Quote of the Day:
"Now, parents ask us, what are you doing about gender," she said.
–New York Times story headlined "In Sweden's Preschools, Boys Learn to Dance, Girls Learn to Yell"
A New York Times report on what Sweden is " doing about gender" in preschools begins with this vignette:
Something was wrong with the Penguins, the incoming class of toddlers at the Seafarer’s Preschool, in a wooded suburb south of Stockholm.
The boys were clamorous and physical. They shouted and hit. The girls held up their arms and whimpered to be picked up. The group of 1- and 2-year-olds had, in other words, split along traditional gender lines. And at this school, that is not O.K.
Their teachers cleared the room of cars and dolls. They put the boys in charge of the play kitchen. They made the girls practice shouting “No!” Then they decided to open a proper investigation, erecting video cameras in the classroom.
Science may still be divided over whether gender differences are rooted in biology or culture, but many of Sweden’s government-funded preschools are doing what they can to deconstruct them. State curriculum urges teachers and principals to embrace their role as social engineers, requiring them to “counteract traditional gender roles and gender patterns.”
It is normal, in many Swedish preschools, for teachers to avoid referring to their students’ gender — instead of “boys and girls,” they say “friends,” or call children by name. Play is organized to prevent children from sorting themselves by gender. A gender-neutral pronoun, “hen,” was introduced in 2012 and was swiftly absorbed into mainstream Swedish culture, something that, linguists say, has never happened in another country.
The New York Times story came out in March and I missed it until Irwin Stelzer commented on it in the Weekly Standard. It's worth taking note, even if belatedly.
Sweden began experimenting with this kind of gender engineering in preschools in the 1990s. The man who got the ball rolling was Ingemar Gens, a journalist who "dabbled in anthropology and gender theory." He had conducted studies of Swedish men seeking mail-order brides in Thailand. Now. that's a representative group for you!
Mr. Gens became an "equal opportunity" expert, with the goal, according to the New York Times, of "breaking down the norm of stoic, unemotional Swedish masculinity."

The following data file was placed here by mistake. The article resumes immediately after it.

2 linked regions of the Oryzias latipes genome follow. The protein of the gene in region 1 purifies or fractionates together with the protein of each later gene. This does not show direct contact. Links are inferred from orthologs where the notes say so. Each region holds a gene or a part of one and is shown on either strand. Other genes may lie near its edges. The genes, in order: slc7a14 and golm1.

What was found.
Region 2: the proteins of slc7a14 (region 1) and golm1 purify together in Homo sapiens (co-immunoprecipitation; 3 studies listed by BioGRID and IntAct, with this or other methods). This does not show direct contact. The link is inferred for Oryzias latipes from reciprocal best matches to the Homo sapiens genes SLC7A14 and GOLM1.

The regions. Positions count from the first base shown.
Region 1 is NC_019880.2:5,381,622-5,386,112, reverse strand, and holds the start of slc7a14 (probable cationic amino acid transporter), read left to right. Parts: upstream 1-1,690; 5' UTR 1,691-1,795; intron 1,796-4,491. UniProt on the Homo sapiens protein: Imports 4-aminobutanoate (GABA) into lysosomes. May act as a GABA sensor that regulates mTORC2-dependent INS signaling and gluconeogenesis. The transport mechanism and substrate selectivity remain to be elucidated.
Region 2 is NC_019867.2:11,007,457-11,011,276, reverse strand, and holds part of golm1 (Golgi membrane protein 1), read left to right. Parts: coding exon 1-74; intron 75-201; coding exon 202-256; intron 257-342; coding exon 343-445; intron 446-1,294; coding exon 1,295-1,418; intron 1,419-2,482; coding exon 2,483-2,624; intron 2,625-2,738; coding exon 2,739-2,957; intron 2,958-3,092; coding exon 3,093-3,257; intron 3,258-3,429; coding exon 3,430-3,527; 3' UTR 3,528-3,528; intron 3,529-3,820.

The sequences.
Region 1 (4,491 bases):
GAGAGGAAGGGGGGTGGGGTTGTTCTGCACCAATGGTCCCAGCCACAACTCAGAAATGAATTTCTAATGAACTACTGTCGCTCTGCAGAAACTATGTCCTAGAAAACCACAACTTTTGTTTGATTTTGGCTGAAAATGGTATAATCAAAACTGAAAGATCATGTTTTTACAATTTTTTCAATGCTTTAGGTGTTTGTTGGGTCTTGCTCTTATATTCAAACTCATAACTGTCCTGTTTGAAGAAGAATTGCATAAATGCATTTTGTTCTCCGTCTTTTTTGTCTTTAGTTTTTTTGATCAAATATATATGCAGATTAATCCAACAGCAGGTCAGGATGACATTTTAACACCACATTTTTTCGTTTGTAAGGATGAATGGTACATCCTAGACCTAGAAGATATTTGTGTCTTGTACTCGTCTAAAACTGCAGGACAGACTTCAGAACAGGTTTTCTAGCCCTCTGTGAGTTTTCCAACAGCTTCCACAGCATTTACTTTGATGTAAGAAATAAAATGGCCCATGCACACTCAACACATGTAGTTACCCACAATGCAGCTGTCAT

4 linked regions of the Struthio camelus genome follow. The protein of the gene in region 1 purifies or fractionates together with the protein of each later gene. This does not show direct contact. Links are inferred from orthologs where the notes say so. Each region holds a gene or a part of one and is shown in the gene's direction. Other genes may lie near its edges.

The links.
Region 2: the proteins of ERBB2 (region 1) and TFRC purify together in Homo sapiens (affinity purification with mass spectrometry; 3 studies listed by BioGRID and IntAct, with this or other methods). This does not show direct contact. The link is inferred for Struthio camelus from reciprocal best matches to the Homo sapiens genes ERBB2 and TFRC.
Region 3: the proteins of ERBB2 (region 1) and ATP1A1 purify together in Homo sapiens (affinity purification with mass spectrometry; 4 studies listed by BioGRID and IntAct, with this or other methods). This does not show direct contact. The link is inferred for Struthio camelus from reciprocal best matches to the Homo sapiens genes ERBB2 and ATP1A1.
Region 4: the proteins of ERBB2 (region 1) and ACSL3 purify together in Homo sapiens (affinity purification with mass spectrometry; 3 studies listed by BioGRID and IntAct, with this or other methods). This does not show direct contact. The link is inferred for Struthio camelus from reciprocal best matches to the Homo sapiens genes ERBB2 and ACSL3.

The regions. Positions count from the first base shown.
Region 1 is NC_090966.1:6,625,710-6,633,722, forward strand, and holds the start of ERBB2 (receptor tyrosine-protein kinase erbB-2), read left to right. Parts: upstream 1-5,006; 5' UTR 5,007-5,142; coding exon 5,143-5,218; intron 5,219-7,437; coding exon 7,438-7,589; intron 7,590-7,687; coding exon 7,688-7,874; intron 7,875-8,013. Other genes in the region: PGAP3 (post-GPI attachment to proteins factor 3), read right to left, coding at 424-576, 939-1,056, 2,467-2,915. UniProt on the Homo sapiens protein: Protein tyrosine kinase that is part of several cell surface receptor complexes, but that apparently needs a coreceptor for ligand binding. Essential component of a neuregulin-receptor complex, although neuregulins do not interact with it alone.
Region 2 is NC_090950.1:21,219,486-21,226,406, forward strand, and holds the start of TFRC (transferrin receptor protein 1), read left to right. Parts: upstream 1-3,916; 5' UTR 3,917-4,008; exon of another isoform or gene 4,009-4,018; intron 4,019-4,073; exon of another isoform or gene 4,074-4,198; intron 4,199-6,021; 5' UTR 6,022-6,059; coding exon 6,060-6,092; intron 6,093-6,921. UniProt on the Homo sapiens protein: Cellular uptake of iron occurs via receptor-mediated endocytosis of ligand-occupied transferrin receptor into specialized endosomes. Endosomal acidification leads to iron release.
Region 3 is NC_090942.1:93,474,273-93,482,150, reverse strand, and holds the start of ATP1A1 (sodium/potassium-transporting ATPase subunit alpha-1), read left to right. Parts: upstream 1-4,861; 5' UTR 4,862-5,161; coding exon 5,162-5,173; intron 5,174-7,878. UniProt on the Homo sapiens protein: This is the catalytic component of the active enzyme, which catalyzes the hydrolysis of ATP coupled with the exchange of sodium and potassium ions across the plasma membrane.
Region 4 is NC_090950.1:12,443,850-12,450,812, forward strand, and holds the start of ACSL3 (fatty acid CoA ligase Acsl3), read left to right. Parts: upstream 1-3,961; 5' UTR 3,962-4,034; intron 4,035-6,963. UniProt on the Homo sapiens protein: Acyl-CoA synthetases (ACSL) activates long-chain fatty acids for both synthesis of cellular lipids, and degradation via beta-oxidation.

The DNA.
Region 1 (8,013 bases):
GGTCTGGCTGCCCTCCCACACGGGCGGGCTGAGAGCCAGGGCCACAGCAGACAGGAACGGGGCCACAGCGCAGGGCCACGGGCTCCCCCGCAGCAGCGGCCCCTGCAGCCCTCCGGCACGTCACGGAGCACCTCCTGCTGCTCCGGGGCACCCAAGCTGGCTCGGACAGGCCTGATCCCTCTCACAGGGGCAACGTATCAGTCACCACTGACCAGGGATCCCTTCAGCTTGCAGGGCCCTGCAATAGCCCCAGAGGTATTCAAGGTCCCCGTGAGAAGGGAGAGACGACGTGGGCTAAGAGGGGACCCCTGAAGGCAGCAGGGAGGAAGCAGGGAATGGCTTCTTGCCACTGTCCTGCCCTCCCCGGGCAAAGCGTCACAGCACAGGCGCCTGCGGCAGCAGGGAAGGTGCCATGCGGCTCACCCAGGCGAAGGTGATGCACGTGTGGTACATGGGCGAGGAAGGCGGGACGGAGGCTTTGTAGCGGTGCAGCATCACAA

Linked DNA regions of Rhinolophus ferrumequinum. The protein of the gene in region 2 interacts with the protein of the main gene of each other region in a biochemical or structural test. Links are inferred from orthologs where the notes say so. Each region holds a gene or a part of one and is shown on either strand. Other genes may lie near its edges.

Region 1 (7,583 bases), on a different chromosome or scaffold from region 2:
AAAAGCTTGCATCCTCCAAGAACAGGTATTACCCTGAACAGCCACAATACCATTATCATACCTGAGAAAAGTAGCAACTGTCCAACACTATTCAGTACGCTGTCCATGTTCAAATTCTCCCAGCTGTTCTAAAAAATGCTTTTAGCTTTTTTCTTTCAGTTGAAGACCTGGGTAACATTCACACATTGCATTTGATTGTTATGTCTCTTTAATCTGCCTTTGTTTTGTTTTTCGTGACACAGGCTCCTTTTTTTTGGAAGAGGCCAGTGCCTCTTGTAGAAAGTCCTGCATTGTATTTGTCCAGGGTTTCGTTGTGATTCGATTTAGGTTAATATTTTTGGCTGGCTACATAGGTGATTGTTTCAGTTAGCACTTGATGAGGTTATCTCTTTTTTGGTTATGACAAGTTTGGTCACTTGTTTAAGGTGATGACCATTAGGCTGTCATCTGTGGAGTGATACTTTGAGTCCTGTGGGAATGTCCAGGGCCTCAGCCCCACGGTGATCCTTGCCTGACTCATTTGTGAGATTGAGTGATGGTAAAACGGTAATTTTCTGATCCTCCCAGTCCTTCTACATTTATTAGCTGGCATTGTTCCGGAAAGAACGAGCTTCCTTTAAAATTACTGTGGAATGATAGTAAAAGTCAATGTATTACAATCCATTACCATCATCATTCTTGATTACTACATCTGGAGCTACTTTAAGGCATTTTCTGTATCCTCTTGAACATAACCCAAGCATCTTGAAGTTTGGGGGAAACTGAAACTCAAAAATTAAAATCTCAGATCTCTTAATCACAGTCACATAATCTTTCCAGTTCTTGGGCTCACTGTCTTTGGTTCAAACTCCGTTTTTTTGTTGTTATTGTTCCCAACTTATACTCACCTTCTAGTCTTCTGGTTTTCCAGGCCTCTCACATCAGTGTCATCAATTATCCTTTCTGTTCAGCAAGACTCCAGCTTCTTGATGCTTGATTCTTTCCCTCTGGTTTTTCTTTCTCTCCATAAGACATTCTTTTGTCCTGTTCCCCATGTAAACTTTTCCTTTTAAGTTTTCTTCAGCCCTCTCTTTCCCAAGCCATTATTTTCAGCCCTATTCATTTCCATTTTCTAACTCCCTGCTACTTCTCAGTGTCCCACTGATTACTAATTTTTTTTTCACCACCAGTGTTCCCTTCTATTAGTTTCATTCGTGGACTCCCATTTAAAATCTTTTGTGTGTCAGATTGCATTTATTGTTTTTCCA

Two schools rolled out what was called a compensatory gender strategy. Boys and girls at the preschools were separated for part of the day and coached in traits associated with the other gender. Boys massaged each other’s feet. Girls were led in barefoot walks in the snow, and told to throw open the window and scream.
Despite such interesting xperiments, destroying gender roles seems to be an uphill battle.
For example, a preschool's "in house gender expert" was confronted with the unappealing spectacle of four and five year old girls drawing girls “with lots of makeup and long eyelashes.”
“Don’t boys have eyelashes?” the gender expert inquired. The Times reported that the gender expert found this "frustrating."
And, as Stelzer notes, art classes aren't the only sources of discomfort for teachers:
Teachers find that they have to learn to control themselves when tempted to compliment a child’s appearance, “You have to hold back.” Life is hard in the forward trenches of the PC war.
“When we are drawing,” said Melisa Esteka, 31, one of the teachers, “we see that the girls — they draw a lot — they draw girls with lots of makeup and long eyelashes. It’s very clear that they are girls. We ask, ‘Don’t boys have eyelashes?’ And they say, ‘We know it is not like that in real life.’”
Ms. Storesund, 54, nodded thoughtfully. “They are trying to understand what it is to be a girl,” she said.
Ms. Esteka looked frustrated. She had set a goal for herself: To stop the children from identifying things as “for girls” or “for boys.” But lately, her students were absorbing stereotypes from billboards and cartoons, and sometimes it seemed like all the slow, systematic work of the Seafarer’s Preschool was flying away overnight.
Maybe the difficulties these teachers are facing lie in human biology.
Science may be, as the New York Times acknowledged, divided on the question of innate gender differences.
But this has not stopped Sweden social engineers from going full speec ahead, even if it means dabbling in the lives of little girls and little boys.
It is very likely that sadness and confusion will follow in the wake of this social experiment.
And what was so wrong with stoic Swedish men in the first place?